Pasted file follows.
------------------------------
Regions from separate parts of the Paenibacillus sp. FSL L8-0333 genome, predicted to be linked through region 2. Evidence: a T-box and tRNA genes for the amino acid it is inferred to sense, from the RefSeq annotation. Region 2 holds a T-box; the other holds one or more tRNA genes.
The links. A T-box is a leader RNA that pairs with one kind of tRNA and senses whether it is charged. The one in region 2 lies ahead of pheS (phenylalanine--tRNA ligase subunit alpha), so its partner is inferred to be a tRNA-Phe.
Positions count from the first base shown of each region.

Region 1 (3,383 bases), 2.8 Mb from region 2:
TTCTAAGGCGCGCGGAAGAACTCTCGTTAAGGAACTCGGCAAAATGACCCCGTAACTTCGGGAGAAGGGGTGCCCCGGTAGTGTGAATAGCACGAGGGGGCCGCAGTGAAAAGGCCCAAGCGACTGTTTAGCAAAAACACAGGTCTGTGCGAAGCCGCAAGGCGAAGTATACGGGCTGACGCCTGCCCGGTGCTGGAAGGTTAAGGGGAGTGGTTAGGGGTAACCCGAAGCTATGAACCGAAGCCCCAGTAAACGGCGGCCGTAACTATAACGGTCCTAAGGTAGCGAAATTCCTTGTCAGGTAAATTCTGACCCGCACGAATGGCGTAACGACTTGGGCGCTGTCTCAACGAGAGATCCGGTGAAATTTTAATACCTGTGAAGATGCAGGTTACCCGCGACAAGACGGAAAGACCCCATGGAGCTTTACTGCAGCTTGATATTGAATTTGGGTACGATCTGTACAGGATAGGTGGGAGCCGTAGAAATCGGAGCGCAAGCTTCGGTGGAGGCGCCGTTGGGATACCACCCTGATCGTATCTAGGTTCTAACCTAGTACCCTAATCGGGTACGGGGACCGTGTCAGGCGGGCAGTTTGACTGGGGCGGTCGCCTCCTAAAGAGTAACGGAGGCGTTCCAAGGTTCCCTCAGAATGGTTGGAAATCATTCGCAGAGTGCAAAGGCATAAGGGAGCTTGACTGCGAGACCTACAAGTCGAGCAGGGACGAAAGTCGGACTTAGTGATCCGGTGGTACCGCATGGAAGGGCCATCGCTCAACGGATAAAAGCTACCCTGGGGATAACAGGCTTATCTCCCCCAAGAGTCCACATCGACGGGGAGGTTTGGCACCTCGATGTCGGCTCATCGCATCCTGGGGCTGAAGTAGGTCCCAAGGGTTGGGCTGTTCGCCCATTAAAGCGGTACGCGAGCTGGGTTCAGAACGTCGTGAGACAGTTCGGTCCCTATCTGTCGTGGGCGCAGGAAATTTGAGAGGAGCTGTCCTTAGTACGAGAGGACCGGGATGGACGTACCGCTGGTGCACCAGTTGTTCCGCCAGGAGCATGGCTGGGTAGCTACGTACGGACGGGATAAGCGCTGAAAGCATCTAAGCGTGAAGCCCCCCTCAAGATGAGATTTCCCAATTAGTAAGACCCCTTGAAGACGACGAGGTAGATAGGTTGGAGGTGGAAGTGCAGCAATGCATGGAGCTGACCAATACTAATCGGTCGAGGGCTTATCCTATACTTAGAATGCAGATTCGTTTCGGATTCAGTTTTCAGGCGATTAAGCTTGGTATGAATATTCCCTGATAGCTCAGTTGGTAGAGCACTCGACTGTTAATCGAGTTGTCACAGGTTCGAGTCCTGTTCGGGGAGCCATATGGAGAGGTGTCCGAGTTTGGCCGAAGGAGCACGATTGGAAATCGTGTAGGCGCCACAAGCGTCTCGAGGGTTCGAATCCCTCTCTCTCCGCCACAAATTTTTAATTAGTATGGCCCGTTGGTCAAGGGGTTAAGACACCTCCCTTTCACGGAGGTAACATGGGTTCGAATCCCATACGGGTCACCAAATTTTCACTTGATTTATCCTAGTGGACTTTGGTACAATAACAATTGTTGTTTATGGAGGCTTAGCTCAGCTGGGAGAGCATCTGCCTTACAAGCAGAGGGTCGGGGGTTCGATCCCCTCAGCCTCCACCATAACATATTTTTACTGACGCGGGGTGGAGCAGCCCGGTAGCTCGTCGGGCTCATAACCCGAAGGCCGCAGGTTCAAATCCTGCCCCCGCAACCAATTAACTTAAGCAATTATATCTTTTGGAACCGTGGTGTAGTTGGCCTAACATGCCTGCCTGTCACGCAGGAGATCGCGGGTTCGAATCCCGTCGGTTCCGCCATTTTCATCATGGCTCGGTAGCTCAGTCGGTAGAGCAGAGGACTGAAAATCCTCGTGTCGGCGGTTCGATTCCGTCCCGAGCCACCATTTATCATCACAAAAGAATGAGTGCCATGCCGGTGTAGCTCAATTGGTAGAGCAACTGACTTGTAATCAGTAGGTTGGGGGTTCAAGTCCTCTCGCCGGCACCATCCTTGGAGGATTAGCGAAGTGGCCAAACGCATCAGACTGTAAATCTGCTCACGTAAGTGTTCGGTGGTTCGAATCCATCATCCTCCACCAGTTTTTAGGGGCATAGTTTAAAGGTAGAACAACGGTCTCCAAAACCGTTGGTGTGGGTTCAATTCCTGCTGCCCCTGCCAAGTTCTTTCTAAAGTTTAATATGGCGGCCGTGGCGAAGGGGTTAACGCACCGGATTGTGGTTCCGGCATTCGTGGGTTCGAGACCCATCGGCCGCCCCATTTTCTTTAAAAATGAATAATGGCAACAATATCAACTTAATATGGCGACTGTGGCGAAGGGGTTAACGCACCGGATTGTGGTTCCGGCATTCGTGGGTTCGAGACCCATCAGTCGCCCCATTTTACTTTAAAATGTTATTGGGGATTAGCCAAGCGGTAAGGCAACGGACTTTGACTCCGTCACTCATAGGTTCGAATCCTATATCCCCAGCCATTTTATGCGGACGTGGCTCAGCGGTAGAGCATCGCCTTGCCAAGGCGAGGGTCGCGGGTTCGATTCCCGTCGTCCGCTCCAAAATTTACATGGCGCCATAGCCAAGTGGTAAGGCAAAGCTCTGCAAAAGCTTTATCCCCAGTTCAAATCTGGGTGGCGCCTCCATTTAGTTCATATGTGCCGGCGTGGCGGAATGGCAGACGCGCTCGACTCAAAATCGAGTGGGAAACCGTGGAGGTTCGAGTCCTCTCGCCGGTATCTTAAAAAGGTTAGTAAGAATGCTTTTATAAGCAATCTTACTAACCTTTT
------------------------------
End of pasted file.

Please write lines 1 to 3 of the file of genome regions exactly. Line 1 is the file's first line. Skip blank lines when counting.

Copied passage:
Regions from separate parts of the Paenibacillus sp. FSL L8-0333 genome, predicted to be linked through region 2. Evidence: a T-box and tRNA genes for the amino acid it is inferred to sense, from the RefSeq annotation. Region 2 holds a T-box; the other holds one or more tRNA genes.
The links. A T-box is a leader RNA that pairs with one kind of tRNA and senses whether it is charged. The one in region 2 lies ahead of pheS (phenylalanine--tRNA ligase subunit alpha), so its partner is inferred to be a tRNA-Phe.
Positions count from the first base shown of each region.